Born in Nebraska in 1854, Susette, also called Inshata Theumba (Bright Eyes), had French and Native American ancestry. That year the United States government promised the Omaha tribe would keep 300,000 acres of their traditional lands for their reservation. Susette’s father believed the Omaha must accept reservation life to survive. Young Susette learned to read and write English at the reservation missionary school.
But corrupt government agents pocketed tribal funds while doling out shoddy goods and poor food. The Omaha faced hunger and suffering. And they knew, like other tribes, that treaties did not protect them from the threat of removal to Indian Territory, an arid, harsh land in present-day Oklahoma. Continue reading Susette La Flesche; Native American Activist
Maria Theresa is perhaps best known as Marie Antoinette‘s formidable mother, but Maria Theresa always kept her focus on her kingdom and was the only female ruler of the Habsburg dominions and the last ruler of the House of Habsburg.
As ruler, Empress Maria Theresa was a strategic, energetic woman who many people said was tactful like a woman but thoughtful like a man. Under her rule, two great wars were fought—War of the Austrian Succession and the Seven Years’ War—both of which proved to be highly beneficial to Austria in strengthening its laws and introducing needed reforms. In addition, the Empress made Austria a modern state characterized by commercial enterprises and extraordinary intellectual activity.
Continue reading Empress Maria Theresa: A Formidable Ruler
Althea Gibson overcame racial barriers to become one of the world’s greatest tennis players ever!
Althea Gibson was born in August 1927 in South Carolina where her parents worked on a cotton farm. When the Great Depression struck, Althea’s family, like many others across the country, were hit hard. In 1930 they packed up and moved north to Harlem. Once there her family weren’t wealthy and relied on benefits to get by.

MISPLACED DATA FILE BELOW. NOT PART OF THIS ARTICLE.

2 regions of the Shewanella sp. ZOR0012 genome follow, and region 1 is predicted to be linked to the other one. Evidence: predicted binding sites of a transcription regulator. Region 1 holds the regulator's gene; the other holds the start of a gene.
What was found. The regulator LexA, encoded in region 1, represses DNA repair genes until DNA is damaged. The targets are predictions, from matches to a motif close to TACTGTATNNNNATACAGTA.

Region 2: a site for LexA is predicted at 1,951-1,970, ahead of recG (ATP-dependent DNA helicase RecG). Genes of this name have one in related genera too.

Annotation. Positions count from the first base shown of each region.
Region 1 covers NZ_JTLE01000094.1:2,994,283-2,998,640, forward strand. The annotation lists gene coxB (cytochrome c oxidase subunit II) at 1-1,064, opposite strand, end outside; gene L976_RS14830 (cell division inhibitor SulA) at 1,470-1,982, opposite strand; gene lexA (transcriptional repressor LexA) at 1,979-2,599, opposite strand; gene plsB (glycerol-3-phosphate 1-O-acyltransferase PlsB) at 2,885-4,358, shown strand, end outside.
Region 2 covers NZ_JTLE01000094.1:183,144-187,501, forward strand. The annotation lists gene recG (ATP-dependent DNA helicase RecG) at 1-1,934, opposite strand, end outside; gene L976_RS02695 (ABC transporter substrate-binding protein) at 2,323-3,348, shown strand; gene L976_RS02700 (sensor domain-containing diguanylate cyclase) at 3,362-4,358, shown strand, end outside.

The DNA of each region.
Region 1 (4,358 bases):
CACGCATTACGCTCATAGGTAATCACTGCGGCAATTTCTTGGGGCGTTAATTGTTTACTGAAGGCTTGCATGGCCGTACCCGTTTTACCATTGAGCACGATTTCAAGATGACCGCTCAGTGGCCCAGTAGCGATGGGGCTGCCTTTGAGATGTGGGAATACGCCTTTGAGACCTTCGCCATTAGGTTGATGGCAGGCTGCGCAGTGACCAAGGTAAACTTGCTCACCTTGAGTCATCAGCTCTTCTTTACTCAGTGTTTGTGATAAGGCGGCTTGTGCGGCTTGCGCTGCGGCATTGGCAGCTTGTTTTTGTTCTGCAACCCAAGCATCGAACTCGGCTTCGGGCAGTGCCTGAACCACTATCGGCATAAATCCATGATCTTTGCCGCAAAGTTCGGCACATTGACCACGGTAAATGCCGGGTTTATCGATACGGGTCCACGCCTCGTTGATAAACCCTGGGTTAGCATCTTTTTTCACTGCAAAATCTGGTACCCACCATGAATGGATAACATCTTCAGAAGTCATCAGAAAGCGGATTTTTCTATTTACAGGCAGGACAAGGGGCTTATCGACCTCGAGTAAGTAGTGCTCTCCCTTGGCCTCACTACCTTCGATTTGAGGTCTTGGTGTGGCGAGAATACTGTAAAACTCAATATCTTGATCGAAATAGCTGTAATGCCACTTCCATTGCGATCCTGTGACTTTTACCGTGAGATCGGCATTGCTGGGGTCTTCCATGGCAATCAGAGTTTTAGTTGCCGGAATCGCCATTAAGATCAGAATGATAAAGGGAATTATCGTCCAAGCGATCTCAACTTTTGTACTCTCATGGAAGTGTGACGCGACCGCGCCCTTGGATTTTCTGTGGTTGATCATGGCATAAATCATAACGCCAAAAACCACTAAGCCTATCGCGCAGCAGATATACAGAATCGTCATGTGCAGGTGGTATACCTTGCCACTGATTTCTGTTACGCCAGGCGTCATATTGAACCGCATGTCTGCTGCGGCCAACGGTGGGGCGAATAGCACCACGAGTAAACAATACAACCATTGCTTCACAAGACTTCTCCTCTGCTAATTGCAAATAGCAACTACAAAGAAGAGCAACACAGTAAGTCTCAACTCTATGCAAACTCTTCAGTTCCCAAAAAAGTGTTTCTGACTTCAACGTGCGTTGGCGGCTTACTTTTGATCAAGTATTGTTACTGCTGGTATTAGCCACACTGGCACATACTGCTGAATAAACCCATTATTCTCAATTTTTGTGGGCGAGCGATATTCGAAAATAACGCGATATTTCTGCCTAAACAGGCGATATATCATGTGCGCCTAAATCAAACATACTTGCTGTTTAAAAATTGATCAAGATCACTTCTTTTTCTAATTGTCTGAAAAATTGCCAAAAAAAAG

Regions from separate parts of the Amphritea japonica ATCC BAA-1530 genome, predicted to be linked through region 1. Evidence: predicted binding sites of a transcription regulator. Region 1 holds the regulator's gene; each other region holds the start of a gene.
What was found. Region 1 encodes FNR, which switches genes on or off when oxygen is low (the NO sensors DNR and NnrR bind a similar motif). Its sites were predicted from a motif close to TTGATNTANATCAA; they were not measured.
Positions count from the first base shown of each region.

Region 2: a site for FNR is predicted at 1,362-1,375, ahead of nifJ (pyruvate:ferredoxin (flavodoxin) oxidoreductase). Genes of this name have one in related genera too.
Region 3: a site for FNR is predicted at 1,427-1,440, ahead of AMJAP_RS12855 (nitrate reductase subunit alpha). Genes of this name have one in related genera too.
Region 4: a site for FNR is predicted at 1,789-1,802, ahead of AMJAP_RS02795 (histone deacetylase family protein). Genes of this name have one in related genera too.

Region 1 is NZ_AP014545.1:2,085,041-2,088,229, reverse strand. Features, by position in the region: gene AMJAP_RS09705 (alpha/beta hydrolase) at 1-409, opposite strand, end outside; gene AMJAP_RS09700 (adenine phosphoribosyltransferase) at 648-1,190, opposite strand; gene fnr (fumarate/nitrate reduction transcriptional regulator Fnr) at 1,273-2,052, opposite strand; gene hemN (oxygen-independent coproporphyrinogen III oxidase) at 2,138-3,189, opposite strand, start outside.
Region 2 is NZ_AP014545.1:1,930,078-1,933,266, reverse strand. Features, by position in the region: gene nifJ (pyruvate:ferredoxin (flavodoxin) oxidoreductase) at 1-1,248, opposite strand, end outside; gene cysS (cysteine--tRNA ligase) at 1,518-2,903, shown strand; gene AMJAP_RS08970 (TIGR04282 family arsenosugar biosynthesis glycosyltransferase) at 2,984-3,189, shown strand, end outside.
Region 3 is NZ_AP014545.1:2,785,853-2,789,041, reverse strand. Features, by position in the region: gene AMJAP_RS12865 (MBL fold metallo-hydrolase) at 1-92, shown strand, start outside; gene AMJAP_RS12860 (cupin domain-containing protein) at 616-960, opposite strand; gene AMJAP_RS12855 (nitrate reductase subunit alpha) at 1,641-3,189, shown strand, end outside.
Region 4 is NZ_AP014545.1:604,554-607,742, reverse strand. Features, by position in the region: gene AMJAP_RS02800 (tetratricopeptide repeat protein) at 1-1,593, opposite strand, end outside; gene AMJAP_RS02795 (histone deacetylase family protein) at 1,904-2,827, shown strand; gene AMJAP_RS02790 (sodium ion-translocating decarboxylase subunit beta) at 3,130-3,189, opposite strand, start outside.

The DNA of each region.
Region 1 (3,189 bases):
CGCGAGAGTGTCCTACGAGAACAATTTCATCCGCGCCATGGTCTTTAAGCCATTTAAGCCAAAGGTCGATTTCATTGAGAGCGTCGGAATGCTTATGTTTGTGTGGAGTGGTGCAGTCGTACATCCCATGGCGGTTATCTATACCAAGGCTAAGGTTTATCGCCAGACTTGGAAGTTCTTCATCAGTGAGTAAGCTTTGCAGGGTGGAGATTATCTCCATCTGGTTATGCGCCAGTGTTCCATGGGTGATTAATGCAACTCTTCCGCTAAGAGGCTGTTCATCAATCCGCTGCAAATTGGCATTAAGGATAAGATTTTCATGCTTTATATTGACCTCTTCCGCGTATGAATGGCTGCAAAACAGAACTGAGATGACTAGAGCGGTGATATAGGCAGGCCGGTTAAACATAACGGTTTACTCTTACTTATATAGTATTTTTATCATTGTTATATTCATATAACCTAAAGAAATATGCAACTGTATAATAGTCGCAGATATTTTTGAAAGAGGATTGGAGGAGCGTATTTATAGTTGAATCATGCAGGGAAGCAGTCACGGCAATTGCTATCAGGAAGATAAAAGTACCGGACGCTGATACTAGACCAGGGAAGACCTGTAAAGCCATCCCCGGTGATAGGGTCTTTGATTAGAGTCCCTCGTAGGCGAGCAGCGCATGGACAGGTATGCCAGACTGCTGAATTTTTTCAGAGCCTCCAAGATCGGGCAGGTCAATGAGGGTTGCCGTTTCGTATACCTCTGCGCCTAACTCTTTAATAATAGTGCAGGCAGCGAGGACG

Continue reading Althea Gibson – Grand Slam Shero
I made this collage of *nearly* all the Sheroes we’ve featured on the blog in the past year! Happy Women’s History Month everyone! (Please feel free to share!) x
Leila Khaled was born on April 9, 1944 in Haifa, a coastal city in Occupied Palestine. Leila’s family fled to Tyre in Lebanon after al-Nakba, also known as the Catastrophe, which resulted in the displacement of around 750,000 Palestinian refugees and the establishment of the state of Israel in 1948.
Leila fled Palestine with her mother and her siblings leaving her father behind to take care of the house and their family business, and thinking that they would return home after the bloodshed. However, he joined them a year later, after both the house and the shop were confiscated by Israeli forces.
Continue reading Leila Khaled
Biographical dictionaries of the time called her “the patroness of liberty”. An advocate for freedom and human rights, many people considered her to be eccentric, particularly after her second marriage to William Graham which created something of a scandal (he was 26 years her junior and there were rumours that Catharine had been involved with William’s brother before the marriage).
Catharine had been fortunate enough to be privately educated and had been inspired by studying Roman and Greek history.
Continue reading Catharine Macaulay – ‘The patroness of liberty’
I first read about KHUTULUN in an article called ‘7 of the Most Amazing Women You’ve Never Heard Of’ which is what first started me thinking about doing this blog. And indeed until that point I had never heard of this wrestling, warrior, princess.
Khutulun lived in a country called Mongolia over 800 years ago. Her name means ‘moonlight’, and her father, Kaidu, was a powerful ruler whose kingdom stretched far and wide across Central Asia.
Continue reading Khutulun: Wrestling warrior Shero